A new Aviva study gives a glimpse into home life under lockdown, with properties and homeownership aspirations all impacted.
The insurer interviewed more than 2,000 UK residents in May 2020 – six weeks into lockdown – regarding their current behaviours and future goals. Selected findings are compared with a similar Aviva survey carried out in December 2019. The research revealed:
Homes receive a touch of TLC
85% of UK residents have undertaken home improvement activities during the lockdown period, with decluttering proving most popular, a task carried out by more than half the population (56%).
Gardening came a close second, with 52% of UK residents testing out their green fingers, while more than a quarter (26%) have used the time for home decorating.
A previous Aviva study found seven in 10 homeowners ignored problems in their properties. But with more time at home, a fifth of householders (21%) have tackled home maintenance issues during lockdown.
Homeownership aspirations have shifted
Aviva research from December 2019 found that 68% of non-homeowners hoped to buy a property in the future. But this has now fallen to just 52% of non-homeowners.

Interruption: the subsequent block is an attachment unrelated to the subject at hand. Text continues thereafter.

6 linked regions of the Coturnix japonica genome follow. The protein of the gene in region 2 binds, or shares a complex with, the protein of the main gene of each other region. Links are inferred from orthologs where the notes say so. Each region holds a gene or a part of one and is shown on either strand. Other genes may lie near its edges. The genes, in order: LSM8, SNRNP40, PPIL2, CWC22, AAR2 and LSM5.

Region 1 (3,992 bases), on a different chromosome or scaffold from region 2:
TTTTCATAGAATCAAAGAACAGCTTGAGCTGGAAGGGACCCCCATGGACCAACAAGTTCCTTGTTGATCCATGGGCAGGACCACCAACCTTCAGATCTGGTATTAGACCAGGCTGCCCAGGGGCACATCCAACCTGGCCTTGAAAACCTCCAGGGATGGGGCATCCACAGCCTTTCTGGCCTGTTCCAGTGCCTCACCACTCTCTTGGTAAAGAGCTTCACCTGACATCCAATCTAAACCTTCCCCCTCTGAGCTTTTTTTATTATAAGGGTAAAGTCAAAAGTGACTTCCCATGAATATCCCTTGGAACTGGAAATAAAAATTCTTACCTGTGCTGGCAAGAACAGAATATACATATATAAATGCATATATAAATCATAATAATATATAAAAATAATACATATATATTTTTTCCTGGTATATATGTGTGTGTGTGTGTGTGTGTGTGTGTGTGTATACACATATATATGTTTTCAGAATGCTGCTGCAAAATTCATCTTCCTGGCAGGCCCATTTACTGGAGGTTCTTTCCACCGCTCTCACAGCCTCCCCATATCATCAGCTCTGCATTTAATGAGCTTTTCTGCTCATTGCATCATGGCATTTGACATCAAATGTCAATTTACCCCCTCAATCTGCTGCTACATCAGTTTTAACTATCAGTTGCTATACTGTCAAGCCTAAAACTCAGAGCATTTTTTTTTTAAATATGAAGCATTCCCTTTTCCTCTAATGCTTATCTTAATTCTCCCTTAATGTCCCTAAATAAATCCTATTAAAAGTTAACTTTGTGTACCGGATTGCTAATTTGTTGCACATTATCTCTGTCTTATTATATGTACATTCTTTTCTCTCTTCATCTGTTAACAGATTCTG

In line with this, the number of under-25s hoping to get on the property ladder in the next five years has decreased from 35% in December 2019 to 27% in May 2020.
The number of households looking to trade up to a bigger property has also fallen from 10% to 8%, suggesting the current housing market is causing people to put plans on hold.
Lockdown has changed the way we use online services
The Aviva study also reveals that lockdown has accelerated the way we are using online services and video technology. Prior to the Covid-19 outbreak, 30% of UK residents aged 55+ used video calls. This has now risen to 38% of this age group, an increase of 26%.
Online grocery shopping has also increased marginally within this age bracket from 36% prior to lockdown to 38% during - although it has fallen considerably overall from 46% to 37%, suggesting people may have had difficulty obtaining delivery slots.
Interestingly, the number of internet-enabled devices per UK household has increased from 10.3 in December 2019 to 11.6 in May 2020.
However, while technology has proved crucial during lockdown to maintain business services and social connections, there are a number of areas where online usage has fallen dramatically. Just 29% of UK people have shopped for clothes online during lockdown, compared to 69% under normal circumstances. Online takeaway orders have almost halved from 50% to 27%, while appointment bookings (e.g. health, restaurants) have - understandably - shrunk from 50% to 10%.